Jonathan Ames from Rothiemurchus Falconry, trains two young Maremma sheep dogs, called Luigi and Peaches, to protect livestock from the threat of Sea Eagles, in Aviemore, in the Scottish Highlands, on July 26, 2023. Image: Andy Buchanan / AFP
Dotted among a small flock of sheep in a field in the Scottish Highlands, Luigi and Peaches, two young working dogs with thick white coats, are busy being trained to keep watch on the skies above.
The pair, who descend from the Roman-era Maremma breed reared by shepherds to protect their livestock from wolves, are learning to guard against Scotland's resurgent sea eagles, formally known as white-tailed eagles.
The birds, an endangered species with only around 10,000 pairs across the globe, have since established a breeding population on Scotland's west coast and are now thriving -- but at a cost to some farmers.
Searching for a solution, Jonny Ames tapped into his experiences working with the Cheetah Conservation Project in Namibia, where Maremmas were trained to keep the big cats away from livestock.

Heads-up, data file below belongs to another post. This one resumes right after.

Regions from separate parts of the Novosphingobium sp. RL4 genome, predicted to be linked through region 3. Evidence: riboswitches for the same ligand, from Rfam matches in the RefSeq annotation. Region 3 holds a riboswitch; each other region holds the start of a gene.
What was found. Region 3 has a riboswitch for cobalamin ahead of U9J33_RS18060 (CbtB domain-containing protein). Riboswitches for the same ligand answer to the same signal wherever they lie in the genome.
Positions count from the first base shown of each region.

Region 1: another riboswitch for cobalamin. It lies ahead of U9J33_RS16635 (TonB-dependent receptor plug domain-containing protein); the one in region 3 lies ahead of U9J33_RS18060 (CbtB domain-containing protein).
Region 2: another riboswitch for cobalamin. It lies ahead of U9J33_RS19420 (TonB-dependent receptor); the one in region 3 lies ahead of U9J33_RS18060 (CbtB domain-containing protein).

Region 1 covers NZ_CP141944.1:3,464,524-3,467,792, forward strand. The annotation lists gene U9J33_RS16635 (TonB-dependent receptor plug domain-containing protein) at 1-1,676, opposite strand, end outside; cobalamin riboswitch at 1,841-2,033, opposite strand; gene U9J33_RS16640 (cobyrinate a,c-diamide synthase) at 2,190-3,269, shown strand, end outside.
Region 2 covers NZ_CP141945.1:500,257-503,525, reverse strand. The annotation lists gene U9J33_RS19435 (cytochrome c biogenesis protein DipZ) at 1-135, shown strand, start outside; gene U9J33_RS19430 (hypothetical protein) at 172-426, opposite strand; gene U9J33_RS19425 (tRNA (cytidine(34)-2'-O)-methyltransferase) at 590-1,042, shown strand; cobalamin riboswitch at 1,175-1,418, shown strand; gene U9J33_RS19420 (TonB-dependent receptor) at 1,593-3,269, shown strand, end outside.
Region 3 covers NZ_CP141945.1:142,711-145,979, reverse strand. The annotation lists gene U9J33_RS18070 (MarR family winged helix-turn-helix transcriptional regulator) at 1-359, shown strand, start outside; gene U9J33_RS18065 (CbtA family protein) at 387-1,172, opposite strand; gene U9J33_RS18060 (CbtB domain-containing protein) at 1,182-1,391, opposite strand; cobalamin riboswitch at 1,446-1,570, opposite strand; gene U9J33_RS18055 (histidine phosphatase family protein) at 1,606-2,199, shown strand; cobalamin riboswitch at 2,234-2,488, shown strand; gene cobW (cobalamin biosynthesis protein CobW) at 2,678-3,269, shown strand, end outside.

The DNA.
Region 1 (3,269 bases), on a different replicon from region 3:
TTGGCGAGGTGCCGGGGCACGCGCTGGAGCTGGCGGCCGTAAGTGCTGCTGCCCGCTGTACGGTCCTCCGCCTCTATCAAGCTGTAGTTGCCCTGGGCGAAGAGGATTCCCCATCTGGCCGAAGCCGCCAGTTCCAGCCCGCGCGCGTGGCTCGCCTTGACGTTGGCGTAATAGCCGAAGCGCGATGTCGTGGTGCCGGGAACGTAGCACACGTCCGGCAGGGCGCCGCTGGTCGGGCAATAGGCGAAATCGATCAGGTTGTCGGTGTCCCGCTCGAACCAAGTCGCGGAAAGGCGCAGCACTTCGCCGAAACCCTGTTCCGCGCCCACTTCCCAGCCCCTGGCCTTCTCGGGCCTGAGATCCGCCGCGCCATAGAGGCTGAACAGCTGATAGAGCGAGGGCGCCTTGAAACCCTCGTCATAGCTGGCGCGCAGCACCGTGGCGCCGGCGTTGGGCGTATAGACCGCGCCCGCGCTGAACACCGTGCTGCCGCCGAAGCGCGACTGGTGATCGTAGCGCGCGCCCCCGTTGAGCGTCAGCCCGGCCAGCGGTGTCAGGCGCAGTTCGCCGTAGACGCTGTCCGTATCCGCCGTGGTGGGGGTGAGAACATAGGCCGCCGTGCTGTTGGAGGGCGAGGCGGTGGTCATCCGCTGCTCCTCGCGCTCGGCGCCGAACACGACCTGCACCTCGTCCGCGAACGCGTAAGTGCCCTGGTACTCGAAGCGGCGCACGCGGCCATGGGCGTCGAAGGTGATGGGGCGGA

To teach his latest canine recruits, he attaches a lure designed to resemble an eagle to a drone and hovers it over the dogs in a sheep field.
"The drone has a big eagle hanging on the bottom of it and it kind of dive bombs the dogs a little bit," he told AFP.
"If you can imagine an eagle in the wild, if it's coming in to a kill and there's a wolf there, it isn't going to land."
He and Daisy also allow a sea eagle kept at the falconry to feed from a carcass in front of the dogs in a controlled environment.
"They can't reach each other but we want to try and show the dogs that the eagle is a predator and if there is one near the lambs then you want to scare it off," Jonny explained.
One of the benefits of the dogs is that they are "completely soft" when it comes to humans, he noted.